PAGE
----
Founder and Lead Developer of Macrotone Consulting Ltd.

Making a component truly Multilingual (3)

Following on from our earlier post about item associations. we next turn our attention to look at the front end.  This tends to be more complex since it is here that we are actually using the associations to impact the front end displays.  To expand upon this, when a user chooses to display the categories in for example ‘German’ it is the ‘de-DE’ categories that should be displayed, along with the appropriate ‘de-DE’ translated text.  Likewise if they then choose to display ‘English’ the ‘en-GB’ categories are displayed along with the English text.  It is also reasonable to expect that any categories that are marked as ‘All’ languages would also be displayed in each case.

The specific ‘category items’ to be displayed for a chosen language would be the ‘specific’ language items, together with the items marked as ‘All’' languages’. The question of what about the un-translated items which are not associated with a ‘specific language version has also to be considered.  This is best explained by considering a specific situation.  Assume that we have our ‘Rialto’ component available with a English (en-GB) and a German (de-DE) translation.  All of the categories are established with the correct associations, however they may well be a number of different ‘entries’ that are present in only one specific language, which would not then have any associational entries in the other language.  In our Rialto example, the entries are ‘classified advertisements’, it is not unreasonable to assume that an advert for an item to buy/sell in German, may not be of interest to an English person, and that might therefore not be a translated version of the advert created. The question is then does one display the ‘German’ item to an English viewer?

We are assuming here that the ‘English’ viewer is displaying the site in the English language, and that a ‘German’ viewer is displaying the site in the ‘German’ language.

Taking this one stage further, assume that we wish to determine the total number of entries in a specific category. On the surface this sounds simple, but once we are multilingual we have  a few additional complications. First we have the number of entries for which there is a single language specified (or all) for each of the different associated categories. This means that all the un-associated de-DE German entries in a category are counted together with the number of un-associated entries in the equivalent en-GB category are to be counted. Then we have the entries where we have an entry associated, in this case we only wish to count the entry once, even though there may be a de-DE and a en-GB translation they are effectively the same entry for counting purposes. This makes getting the total number of entries complex in terms of the SQL statement that is required, especially given the underlying table structure, involving sub-queries ( or numerous joins).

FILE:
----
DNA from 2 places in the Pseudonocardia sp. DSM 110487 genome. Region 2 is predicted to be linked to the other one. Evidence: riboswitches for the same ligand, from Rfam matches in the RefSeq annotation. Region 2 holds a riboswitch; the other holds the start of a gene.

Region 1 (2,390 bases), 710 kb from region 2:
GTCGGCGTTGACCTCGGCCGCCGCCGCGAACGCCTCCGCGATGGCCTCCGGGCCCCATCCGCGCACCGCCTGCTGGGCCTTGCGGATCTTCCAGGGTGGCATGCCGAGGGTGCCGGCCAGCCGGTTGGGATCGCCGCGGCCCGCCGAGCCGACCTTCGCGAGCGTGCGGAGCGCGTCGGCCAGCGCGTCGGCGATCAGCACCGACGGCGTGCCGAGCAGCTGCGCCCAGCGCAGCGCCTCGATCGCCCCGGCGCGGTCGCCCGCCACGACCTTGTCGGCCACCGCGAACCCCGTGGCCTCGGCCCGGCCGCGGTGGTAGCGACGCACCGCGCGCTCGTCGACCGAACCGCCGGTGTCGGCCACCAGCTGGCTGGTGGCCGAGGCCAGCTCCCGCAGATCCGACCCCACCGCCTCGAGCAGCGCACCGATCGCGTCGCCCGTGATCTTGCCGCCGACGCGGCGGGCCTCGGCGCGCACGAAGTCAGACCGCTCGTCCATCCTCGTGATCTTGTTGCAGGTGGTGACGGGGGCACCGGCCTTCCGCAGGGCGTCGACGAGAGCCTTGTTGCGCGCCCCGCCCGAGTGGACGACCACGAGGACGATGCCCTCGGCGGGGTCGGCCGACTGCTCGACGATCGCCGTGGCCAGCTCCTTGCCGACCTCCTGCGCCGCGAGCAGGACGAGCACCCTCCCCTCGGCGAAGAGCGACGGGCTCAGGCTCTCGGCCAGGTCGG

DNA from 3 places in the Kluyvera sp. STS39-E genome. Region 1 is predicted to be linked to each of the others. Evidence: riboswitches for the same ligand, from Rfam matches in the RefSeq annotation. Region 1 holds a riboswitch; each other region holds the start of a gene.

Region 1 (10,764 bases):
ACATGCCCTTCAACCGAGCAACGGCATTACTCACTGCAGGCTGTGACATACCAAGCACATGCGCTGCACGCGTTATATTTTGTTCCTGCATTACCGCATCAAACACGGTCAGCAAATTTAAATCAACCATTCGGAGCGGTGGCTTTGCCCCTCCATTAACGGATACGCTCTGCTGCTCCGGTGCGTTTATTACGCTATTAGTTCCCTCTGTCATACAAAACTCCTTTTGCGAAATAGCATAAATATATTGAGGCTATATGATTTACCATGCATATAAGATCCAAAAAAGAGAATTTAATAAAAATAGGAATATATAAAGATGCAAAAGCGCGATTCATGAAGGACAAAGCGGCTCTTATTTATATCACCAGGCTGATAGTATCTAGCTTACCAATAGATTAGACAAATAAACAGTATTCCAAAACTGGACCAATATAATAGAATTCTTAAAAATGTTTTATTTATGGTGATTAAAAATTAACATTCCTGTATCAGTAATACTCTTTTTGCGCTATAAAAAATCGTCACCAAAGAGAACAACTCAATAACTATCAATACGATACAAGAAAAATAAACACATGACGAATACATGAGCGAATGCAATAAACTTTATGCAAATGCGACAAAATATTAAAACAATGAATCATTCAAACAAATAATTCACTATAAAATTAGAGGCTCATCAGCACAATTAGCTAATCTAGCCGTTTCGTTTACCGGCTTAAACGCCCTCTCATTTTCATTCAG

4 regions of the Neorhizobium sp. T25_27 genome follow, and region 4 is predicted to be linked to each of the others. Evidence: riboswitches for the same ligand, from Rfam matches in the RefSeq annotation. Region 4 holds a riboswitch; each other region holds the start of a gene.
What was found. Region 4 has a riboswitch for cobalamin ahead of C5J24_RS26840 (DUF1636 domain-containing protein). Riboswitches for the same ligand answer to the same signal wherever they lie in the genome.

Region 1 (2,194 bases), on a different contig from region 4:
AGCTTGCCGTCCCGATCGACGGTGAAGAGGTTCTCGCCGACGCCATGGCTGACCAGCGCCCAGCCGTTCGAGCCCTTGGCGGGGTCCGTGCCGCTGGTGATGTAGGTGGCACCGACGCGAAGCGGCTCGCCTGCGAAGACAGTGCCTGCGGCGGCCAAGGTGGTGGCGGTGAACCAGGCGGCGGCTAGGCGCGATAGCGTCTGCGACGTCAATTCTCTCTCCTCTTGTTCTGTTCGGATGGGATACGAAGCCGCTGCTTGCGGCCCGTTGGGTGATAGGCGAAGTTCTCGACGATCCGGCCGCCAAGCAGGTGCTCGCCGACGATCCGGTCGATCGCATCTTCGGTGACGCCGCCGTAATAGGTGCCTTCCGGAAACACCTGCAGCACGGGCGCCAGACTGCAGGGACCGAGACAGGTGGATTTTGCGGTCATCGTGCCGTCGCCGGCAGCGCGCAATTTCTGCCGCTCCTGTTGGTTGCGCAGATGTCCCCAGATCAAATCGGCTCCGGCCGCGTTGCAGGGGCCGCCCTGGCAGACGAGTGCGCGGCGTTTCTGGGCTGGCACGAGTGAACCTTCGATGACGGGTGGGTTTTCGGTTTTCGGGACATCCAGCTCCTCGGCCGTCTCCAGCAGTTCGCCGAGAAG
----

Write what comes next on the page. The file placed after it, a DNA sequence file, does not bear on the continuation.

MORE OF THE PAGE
The approach we have taken is that we would only, by default display specific items in the selected ‘viewing’ language (plus items marked as being ‘all languages’).  Switching the site language to one of the other possibilities would (probably) display different entries. i.e. This marked as ‘all’ and those available in the current selected language whether associated or not).

This might seem complex but should provide the site visitor with the entries in the chosen site language and those marked as visible for ‘all’ languages.

There is also the question of which entries are displayed in the ‘module’ which displays the latest ‘n’ (where ‘n’ is the number) of entries recently opened/created.  The entries displayed are interpreted as being those created/opened in the displayed site language and those created/opened as being ‘all’ languages.

Similar to the changes for the back end we have to modify some of our code but the changes are different, mainly because it is only really the actual items created/maintained upon the front end that need the most work.  We require changes to any ‘drop down’ selection boxes so that the displayed options are in the chosen site display language, which means changes to the ‘helper’ files. Other changes relate to the displays which are themselves more involved than for the back end, since we can create entries on the front end and (presumably) also need to probably create entry associations as well. This last task is something that, from our study code reading is not something that Joomla com_content does currently so may well be something that we ourselves put on the back burner, leaving the back end to create the associations between entries. Not ideal perhaps but it seems to be something that Joomla multilingual sites are currently having to wrestle with already, so will be familiar to them.

To be continued…

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Making a component truly Multilingual (2)

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